So Vicki and Lorenzo. We are sexual beings, but in the modern world, we are required to keep primitive instincts suppressed until the appropriate time. Tim Hunt couldn’t separate the two.



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  • Lorenzo
    Jun 21, 2015 at 6:17 pm

    There’s also indication that such an early introduction in a social context is beneficial to the child: while high quality day care doesn’t harm the child, preschool, everything that starts from the age of 3, is acknowledge as a valuable experience.

    High quality childcare is expensive, child minding is cheaper – but a poor substitute.

    Even at 3 the best situations are where the mothers accompany to children to toddler groups and playgroups, but fathers (as I have done) take turn once they have become familiar with the surroundings.

    Women can either take time out to be with their babies or they can keep up-to date in rapidly advancing competitive studies, but they don’t have enough hours in a day for both in heavily demanding top position careers!

    Perhaps you need some explaining on how an experiment evolves, since you plainly don’t have a clue about how big science project evolve.
    Once an experiment gets the funding -usually, the one providing the funding for big experiments is either the State or the EU, in the EU- it is assigned a time span in which it has to developed from scratch. That means you have to study the principles you want to use to do the measure, optimize it (assuming you didn’t get it wrong), build a prototype, confirm that it works, build the real deal and then run it. This cycle doesn’t take up months, but years -ironically, the order of magnitude is the same you wrongly assigned to maternity leaves: 5-10 years. So, even if someone wanted a maternity leave that long she would miss out one experiment -but, of course, if she’s part of the collaboration she would still read the mail, the internal notes and the articles produced. And she could review those articles.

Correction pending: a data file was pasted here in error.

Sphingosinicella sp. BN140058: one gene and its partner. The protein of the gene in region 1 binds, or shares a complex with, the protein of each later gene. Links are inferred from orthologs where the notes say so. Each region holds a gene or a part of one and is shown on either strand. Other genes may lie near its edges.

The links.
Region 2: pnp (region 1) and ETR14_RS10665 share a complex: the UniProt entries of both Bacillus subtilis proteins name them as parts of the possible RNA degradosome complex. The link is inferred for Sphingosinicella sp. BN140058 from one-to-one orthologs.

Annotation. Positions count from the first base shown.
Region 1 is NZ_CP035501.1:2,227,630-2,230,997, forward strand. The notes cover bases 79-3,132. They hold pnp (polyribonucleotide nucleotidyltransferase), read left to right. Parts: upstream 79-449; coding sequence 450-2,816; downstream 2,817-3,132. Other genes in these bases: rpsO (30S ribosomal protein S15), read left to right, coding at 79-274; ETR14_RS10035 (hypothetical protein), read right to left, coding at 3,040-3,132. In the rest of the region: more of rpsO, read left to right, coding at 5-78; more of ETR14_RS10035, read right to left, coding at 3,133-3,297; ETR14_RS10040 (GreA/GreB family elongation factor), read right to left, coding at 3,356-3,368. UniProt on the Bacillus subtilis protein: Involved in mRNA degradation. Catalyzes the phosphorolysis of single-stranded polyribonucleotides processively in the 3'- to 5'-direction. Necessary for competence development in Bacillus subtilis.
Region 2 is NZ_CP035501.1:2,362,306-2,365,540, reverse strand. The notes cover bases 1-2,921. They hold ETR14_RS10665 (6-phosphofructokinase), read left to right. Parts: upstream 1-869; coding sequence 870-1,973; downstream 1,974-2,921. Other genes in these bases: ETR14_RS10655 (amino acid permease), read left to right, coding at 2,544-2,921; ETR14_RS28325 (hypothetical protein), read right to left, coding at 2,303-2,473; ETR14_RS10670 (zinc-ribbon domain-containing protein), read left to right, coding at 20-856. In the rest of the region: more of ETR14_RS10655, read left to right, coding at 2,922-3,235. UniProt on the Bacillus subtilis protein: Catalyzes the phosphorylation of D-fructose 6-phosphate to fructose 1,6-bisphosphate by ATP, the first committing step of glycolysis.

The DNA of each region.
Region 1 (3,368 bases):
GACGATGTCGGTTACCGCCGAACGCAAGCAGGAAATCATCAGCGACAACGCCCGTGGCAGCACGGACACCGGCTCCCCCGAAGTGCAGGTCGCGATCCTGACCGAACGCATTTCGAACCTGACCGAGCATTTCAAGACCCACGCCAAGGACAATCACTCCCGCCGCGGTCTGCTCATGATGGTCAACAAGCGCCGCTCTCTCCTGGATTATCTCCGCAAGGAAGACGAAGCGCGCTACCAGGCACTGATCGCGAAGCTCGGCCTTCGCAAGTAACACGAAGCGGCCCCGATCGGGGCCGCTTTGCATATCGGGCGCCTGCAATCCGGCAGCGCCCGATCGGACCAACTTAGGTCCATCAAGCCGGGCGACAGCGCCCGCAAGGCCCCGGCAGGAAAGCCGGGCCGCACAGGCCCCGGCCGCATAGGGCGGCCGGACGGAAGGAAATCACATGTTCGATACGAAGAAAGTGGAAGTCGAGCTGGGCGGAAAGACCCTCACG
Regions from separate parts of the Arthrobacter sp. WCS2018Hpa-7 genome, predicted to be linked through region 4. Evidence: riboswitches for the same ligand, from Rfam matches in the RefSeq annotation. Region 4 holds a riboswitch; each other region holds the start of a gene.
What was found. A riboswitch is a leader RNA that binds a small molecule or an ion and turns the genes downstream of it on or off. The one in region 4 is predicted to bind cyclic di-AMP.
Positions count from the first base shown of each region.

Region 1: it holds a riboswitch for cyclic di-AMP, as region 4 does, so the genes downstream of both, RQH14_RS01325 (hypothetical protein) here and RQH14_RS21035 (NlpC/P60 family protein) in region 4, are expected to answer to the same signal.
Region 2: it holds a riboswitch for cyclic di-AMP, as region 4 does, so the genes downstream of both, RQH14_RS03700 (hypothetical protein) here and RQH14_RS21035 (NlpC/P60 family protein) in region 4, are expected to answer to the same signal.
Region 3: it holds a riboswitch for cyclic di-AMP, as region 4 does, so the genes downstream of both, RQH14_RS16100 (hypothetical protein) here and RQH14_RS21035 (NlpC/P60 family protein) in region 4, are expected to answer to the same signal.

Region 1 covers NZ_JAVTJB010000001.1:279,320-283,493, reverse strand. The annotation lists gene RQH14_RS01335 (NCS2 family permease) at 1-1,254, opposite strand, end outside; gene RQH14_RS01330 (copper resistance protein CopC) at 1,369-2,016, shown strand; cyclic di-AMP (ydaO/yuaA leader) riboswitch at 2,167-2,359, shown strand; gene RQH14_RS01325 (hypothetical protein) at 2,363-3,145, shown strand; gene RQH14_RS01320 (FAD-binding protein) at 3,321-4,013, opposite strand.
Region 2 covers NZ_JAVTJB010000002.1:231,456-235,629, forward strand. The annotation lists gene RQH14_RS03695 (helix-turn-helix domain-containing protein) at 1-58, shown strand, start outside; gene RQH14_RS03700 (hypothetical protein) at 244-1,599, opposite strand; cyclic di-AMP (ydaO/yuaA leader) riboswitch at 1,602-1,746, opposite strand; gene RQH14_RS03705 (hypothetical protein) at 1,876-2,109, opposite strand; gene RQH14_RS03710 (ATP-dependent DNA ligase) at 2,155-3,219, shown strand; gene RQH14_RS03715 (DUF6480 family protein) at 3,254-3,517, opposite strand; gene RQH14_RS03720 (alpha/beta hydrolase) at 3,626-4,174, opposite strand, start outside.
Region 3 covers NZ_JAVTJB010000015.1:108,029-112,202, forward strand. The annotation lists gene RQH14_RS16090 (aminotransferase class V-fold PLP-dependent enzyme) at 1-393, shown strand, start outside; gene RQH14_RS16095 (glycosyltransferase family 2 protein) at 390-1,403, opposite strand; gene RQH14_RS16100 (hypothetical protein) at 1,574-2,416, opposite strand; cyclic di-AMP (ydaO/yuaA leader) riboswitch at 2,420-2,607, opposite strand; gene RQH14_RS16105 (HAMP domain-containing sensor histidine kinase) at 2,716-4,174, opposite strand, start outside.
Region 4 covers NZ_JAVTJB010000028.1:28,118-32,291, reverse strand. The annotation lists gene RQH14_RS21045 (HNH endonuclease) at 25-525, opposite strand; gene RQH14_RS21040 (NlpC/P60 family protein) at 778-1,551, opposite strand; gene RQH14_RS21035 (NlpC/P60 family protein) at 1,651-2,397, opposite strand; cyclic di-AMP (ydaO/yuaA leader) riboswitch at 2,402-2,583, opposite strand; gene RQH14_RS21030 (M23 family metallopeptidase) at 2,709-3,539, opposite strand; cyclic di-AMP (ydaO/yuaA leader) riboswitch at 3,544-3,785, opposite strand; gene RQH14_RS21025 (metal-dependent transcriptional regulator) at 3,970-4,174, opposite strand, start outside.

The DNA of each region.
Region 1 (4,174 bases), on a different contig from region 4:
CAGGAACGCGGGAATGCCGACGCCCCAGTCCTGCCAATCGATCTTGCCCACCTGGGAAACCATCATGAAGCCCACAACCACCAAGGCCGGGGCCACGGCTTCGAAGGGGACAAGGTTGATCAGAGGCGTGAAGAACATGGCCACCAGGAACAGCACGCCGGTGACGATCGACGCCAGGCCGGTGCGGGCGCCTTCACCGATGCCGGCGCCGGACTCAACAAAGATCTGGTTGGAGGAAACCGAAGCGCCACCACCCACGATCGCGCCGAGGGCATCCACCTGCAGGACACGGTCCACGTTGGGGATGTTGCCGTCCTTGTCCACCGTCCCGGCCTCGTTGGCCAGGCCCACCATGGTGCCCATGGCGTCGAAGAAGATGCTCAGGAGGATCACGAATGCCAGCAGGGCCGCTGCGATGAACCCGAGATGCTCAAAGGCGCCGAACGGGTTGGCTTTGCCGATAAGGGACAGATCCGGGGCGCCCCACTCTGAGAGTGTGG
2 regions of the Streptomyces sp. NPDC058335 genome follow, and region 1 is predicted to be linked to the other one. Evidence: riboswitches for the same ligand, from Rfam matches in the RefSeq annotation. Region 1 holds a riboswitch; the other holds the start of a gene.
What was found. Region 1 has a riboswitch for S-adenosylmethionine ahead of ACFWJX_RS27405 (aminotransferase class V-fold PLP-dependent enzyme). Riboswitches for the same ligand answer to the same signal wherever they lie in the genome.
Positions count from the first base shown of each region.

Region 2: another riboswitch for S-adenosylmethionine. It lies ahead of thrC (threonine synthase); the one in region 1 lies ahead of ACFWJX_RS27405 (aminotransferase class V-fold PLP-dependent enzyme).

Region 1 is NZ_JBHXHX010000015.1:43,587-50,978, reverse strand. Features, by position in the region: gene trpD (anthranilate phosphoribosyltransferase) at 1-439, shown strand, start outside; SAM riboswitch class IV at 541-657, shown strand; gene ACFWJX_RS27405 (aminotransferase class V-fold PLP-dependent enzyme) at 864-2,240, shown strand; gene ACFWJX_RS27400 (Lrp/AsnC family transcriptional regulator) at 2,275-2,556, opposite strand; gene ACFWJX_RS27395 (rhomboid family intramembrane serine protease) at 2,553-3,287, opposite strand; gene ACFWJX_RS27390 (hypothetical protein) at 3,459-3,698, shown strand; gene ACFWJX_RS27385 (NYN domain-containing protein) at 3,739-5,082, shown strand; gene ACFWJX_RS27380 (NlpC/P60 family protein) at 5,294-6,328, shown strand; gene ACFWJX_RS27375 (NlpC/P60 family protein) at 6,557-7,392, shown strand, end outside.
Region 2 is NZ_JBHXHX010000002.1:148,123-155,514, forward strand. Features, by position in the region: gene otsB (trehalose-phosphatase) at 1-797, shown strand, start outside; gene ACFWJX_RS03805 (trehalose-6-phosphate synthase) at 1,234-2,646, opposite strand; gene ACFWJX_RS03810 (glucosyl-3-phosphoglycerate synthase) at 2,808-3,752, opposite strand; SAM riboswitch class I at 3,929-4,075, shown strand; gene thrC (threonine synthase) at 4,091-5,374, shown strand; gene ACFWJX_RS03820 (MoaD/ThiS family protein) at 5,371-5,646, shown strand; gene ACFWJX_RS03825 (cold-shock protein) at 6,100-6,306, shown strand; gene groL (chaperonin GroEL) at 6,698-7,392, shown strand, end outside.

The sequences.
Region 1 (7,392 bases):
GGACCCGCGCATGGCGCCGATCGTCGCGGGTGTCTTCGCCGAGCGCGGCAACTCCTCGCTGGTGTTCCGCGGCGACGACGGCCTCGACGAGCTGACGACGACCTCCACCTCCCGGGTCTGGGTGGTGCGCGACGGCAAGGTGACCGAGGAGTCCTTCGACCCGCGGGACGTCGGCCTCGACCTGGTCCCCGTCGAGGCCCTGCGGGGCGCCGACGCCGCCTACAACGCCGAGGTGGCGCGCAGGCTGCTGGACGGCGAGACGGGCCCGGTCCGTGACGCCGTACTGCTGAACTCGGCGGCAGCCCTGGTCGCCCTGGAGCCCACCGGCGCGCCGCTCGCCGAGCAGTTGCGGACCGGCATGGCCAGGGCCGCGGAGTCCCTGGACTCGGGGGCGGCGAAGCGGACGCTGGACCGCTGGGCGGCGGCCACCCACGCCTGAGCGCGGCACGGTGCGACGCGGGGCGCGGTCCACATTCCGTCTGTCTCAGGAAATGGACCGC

.. and nobody discovers they are pregnant in the middle of a project?

    Now, starting such an experiment may sound like a race but it’s really not. You’re navigating by sight and most of the time you don’t know where you’re going to end up. Competition within the collaboration is virtually nonexistent, competition outside of it rarely happens and it’s usually more a race than true competition because, for how groundbreaking your experiment is, you still need someone at the other end of the world confirming your results.

    and prototypes involving large number of employees, are not designed and built by competing contractors? We were talking about careers in science and technology, not little niches in university departments.

    Such an environment is more than compatible with child rearing, provided there’s an adequate infrastructure in support. That infrastructure must be created by the Community -some universities, such as that of Bayreuth, do have a nursery within the campus to provide that support to women studying, teaching or working there.

    Child support costs money! It is payment in kind.

    But beyond and besides all of this: the fact that a researcher has an uterus and she may decide to use it one day cannot justify a disparity in retribution -a disparity which is measured at the same level of credentials and for the same position. There’s no reasonable argument in favor of this. Not one. The work of a woman and the same work of a man have the same value.

    I think one of the main commercial concerns is losing team members from senior positions in the middle of a project.

    This “proper infrastructure” to take over parental responsibilities, does rather look like begging the question of where the child-rear